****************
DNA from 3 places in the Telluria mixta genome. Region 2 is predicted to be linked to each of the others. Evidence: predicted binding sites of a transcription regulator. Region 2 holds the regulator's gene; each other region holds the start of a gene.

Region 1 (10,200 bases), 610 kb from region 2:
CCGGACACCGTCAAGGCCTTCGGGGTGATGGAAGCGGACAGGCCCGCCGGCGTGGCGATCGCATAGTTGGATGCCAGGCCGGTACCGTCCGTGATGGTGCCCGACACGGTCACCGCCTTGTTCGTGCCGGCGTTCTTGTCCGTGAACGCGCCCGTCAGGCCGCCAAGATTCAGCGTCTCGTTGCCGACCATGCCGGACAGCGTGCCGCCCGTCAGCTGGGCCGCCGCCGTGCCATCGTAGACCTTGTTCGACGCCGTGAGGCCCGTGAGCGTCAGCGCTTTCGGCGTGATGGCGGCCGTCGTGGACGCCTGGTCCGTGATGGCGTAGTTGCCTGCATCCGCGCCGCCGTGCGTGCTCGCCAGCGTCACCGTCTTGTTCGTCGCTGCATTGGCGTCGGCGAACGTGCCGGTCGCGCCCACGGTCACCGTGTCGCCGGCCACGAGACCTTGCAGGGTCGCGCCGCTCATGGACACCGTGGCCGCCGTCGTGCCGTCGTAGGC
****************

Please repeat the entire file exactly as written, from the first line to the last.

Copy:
DNA from 3 places in the Telluria mixta genome. Region 2 is predicted to be linked to each of the others. Evidence: predicted binding sites of a transcription regulator. Region 2 holds the regulator's gene; each other region holds the start of a gene.

Region 1 (10,200 bases), 610 kb from region 2:
CCGGACACCGTCAAGGCCTTCGGGGTGATGGAAGCGGACAGGCCCGCCGGCGTGGCGATCGCATAGTTGGATGCCAGGCCGGTACCGTCCGTGATGGTGCCCGACACGGTCACCGCCTTGTTCGTGCCGGCGTTCTTGTCCGTGAACGCGCCCGTCAGGCCGCCAAGATTCAGCGTCTCGTTGCCGACCATGCCGGACAGCGTGCCGCCCGTCAGCTGGGCCGCCGCCGTGCCATCGTAGACCTTGTTCGACGCCGTGAGGCCCGTGAGCGTCAGCGCTTTCGGCGTGATGGCGGCCGTCGTGGACGCCTGGTCCGTGATGGCGTAGTTGCCTGCATCCGCGCCGCCGTGCGTGCTCGCCAGCGTCACCGTCTTGTTCGTCGCTGCATTGGCGTCGGCGAACGTGCCGGTCGCGCCCACGGTCACCGTGTCGCCGGCCACGAGACCTTGCAGGGTCGCGCCGCTCATGGACACCGTGGCCGCCGTCGTGCCGTCGTAGGC